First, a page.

The Apocalypse is the one time in which my defects are acceptable: a point in which we’re all struggling (collectively) feels almost blissful. If everyone’s losing their goddamn shit, girl, you look pretty mellow in comparison. The inevitability of Armageddon chills me out. My writing and my life are haunted by what awaits me—a genetic predisposition for chaos, a little revolt lurking for me just around the bend, the tick-tock of my body saying: little fool, you cannot stop me. Your comfort is not my concern.
What will come will come no matter how much good karma I harvest. That is the real fuckery of trauma. It is always looming, floating, ready to snap in the most unlikely circumstance: the way a hand grazes, a peculiar pronunciation, a strain of Old Spice, the food dead-eyeing you in front of a lover who cooked it just for you.
My molestation stopped when I discovered binge eating. I would eat shredded cheese by the pound—the fatter I made myself, the less touching happened. No one noticed I wanted to be wallpaper so I wouldn’t be asked a goddamn question. No one cared, not even me, until I realized that my whole body became covered in stretch marks from such a forced metamorphosis. You cannot say a family member is molesting you if you’re chipmunked with meatloaf. The number of men I’ve loved who’ve seen me fully naked or with whom I’ve shared a meal I can count on one hand. I will not feel sorry for wrecking something to ensure self-survival. I will leave the second I feel a threat or the hint of pain. I carry a pocket knife at all times and I’m not wary of arson. When a stranger is groping me while I’m fist fucking him for my sexual reclamation, if he gets a peek of my pink rivers and is *so compelled* to ask about the all-over scars, I say bear attack, I say house fire, I say this is what I look like now for saving myself then.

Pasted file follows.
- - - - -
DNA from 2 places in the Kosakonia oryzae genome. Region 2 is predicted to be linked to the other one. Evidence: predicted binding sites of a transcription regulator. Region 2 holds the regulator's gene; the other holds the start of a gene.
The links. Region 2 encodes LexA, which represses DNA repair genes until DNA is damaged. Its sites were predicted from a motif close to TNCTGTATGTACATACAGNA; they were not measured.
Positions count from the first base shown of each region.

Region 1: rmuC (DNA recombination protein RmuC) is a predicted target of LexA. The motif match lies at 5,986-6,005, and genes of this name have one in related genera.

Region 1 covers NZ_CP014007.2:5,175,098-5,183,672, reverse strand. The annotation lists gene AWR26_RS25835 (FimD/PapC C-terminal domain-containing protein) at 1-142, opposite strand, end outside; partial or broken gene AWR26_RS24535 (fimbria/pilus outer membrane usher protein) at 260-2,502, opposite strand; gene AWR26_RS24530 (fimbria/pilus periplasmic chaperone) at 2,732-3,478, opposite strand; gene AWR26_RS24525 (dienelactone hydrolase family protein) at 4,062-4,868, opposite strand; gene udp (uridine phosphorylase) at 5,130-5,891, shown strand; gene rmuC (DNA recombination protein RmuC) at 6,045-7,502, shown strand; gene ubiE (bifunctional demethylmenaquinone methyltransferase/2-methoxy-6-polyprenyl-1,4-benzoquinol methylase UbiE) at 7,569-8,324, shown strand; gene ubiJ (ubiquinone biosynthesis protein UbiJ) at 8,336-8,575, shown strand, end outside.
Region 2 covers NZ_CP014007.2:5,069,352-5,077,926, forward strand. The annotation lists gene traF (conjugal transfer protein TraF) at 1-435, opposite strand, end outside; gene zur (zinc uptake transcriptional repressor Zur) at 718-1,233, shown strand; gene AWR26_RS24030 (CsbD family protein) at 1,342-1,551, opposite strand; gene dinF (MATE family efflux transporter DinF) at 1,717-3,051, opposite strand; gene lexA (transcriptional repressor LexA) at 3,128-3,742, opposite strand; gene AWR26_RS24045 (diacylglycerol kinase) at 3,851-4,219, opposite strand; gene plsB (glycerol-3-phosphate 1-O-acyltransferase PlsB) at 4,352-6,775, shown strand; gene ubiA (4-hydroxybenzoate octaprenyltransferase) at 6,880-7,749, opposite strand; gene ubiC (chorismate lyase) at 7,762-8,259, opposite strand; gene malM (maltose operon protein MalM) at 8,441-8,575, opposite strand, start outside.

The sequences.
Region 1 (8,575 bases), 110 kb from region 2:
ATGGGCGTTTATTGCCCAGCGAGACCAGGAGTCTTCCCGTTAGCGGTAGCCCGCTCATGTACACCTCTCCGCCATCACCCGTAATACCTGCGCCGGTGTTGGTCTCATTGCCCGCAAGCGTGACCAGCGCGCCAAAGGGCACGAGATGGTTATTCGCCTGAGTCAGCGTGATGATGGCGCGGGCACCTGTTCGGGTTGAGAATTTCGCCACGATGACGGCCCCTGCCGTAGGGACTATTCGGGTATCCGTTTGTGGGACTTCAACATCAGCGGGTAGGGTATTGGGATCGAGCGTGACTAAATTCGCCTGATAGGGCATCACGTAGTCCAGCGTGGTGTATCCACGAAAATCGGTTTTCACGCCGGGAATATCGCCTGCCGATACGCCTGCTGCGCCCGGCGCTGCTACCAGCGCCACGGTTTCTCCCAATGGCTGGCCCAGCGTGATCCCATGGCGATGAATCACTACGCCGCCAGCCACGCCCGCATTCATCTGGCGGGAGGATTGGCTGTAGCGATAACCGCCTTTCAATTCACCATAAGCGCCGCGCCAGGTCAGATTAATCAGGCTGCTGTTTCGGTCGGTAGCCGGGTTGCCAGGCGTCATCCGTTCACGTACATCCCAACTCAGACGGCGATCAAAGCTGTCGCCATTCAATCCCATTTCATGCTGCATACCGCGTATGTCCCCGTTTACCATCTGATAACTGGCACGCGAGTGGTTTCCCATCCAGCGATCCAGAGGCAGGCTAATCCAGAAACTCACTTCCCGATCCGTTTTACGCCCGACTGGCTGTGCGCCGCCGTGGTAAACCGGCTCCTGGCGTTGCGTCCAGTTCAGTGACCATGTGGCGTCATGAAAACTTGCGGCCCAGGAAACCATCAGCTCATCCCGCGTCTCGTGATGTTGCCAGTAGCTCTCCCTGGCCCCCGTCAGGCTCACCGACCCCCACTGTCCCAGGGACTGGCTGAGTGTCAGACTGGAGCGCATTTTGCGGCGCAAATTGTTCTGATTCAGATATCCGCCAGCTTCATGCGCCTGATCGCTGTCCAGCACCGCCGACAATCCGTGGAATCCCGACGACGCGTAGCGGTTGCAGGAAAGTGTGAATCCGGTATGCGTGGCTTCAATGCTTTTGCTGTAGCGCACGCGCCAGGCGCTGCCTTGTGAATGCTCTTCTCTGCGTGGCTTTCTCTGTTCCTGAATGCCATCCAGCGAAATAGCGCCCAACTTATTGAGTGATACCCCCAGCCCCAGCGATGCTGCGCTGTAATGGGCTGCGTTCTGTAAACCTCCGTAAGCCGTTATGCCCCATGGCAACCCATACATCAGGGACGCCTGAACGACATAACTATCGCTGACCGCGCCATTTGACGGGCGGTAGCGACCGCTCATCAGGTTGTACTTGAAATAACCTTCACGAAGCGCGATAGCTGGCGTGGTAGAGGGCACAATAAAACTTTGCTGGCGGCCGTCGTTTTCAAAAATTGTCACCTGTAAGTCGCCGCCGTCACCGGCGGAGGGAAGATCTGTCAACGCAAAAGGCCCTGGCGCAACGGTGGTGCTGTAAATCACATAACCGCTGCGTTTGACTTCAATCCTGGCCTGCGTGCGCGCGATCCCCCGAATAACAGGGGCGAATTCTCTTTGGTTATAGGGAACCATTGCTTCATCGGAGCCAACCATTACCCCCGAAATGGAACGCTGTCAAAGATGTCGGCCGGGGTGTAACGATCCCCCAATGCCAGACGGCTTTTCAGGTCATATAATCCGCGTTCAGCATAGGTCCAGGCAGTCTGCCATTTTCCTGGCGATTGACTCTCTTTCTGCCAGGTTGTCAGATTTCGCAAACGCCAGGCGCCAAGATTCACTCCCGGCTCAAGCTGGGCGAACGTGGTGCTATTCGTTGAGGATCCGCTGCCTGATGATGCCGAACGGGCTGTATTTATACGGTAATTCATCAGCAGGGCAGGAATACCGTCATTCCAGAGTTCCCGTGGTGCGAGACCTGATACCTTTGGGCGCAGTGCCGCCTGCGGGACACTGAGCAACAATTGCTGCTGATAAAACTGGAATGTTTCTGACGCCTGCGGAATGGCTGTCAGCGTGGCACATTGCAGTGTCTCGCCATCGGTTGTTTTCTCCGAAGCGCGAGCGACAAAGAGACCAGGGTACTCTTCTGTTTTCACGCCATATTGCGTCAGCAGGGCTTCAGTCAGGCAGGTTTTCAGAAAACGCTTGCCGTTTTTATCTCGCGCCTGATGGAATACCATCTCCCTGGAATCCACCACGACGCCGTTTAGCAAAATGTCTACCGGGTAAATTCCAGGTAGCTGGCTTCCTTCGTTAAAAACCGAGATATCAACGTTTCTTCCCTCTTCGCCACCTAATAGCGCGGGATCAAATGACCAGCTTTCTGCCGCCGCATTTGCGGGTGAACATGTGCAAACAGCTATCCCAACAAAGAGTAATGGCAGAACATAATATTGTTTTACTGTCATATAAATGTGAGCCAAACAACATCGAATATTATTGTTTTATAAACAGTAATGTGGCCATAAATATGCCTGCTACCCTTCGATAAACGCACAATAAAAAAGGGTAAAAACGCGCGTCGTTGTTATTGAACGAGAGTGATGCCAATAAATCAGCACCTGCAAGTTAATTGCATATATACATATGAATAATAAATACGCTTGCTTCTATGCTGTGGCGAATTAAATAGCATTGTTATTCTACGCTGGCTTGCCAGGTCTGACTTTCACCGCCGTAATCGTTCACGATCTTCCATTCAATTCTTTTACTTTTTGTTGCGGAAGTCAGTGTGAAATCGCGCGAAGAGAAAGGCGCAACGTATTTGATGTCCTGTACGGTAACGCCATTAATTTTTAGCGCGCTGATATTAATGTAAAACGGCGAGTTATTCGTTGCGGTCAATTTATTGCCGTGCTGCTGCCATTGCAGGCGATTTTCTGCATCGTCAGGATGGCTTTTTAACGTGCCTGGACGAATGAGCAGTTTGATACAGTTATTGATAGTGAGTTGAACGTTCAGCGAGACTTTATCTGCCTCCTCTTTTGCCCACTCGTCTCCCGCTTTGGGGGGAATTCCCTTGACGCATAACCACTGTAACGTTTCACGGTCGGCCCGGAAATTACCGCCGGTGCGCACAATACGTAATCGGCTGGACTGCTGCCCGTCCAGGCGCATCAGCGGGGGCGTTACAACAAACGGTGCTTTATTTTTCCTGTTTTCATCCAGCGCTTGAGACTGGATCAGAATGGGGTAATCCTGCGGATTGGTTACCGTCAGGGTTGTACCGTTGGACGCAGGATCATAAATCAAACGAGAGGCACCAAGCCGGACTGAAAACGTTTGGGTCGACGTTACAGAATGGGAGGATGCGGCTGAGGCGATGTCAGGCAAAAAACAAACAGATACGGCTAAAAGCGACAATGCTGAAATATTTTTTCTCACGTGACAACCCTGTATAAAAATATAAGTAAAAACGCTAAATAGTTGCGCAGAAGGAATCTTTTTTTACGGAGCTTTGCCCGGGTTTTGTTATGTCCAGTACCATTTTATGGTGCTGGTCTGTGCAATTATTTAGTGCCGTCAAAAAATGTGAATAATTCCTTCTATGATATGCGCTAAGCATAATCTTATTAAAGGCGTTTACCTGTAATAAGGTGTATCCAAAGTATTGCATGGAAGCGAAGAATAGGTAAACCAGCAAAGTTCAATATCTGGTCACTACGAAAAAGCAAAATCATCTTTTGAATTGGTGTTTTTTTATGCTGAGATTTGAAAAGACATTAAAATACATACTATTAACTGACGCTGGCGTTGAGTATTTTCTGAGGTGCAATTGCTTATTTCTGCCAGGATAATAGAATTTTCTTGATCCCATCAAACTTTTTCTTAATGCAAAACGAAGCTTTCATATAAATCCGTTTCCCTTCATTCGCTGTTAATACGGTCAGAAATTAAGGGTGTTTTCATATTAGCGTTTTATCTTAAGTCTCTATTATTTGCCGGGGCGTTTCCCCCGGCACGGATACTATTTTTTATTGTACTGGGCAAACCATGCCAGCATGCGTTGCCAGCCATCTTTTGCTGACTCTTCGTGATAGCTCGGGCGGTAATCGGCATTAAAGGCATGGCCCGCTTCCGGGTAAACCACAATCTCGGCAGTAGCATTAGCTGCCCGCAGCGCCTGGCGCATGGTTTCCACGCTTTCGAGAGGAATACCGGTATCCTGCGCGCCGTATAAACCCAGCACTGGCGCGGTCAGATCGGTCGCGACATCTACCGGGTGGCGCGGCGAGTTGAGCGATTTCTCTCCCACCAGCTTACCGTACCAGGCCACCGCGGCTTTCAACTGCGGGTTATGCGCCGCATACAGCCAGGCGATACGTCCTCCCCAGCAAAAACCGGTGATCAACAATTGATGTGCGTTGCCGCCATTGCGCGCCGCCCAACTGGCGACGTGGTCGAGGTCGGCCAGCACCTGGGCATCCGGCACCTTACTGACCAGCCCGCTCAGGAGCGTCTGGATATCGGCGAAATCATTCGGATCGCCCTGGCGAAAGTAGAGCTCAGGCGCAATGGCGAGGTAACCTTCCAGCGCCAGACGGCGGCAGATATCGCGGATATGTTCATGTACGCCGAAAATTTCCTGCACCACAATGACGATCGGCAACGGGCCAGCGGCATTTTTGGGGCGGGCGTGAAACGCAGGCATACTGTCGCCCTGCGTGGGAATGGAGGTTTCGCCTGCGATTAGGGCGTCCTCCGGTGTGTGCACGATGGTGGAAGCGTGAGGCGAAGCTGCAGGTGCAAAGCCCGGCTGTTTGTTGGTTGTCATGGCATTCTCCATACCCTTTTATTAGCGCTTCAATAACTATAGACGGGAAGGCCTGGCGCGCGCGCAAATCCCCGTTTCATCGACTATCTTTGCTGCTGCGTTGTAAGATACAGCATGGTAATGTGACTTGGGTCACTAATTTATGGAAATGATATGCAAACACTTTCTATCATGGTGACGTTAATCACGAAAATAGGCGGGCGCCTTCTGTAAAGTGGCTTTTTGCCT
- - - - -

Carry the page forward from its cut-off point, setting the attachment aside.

Somedays I glow with all this hurt. It is not victimhood vibrating—it is my god, a refraction of what a privilege it is to have made it this long semi-unscathed.
Surviving is not a pissing contest. It is a flash mob, a surprise proposal in the middle of a busy Lowe’s every time your personal history doesn’t take you out. I will carry this forever, a chorus behind everything I create.
I feel no shame in the ways I have found liberation: sex work, body modification, falling foolishly for man after man after man, experimentation with drugs, having the hard conversations with people I love—if they love you, nothing is a hard conversation. By now you will know what staying around means, the hey-you-ok? care they take, the hand hold while you sob, triggered, in a poetry reading. The look you’ll learn to look for.
Do not get it twisted though and forget that the effects of your trauma are particularly codependent on surviving under a capitalist white heteropatriarchy: your lot in life aids or abates your chance of survival. Acting otherwise is negligent to the particular suffering that happens to the most marginalized identities. You can afford therapy? You can afford your meds? Good the fuck for you. I can’t.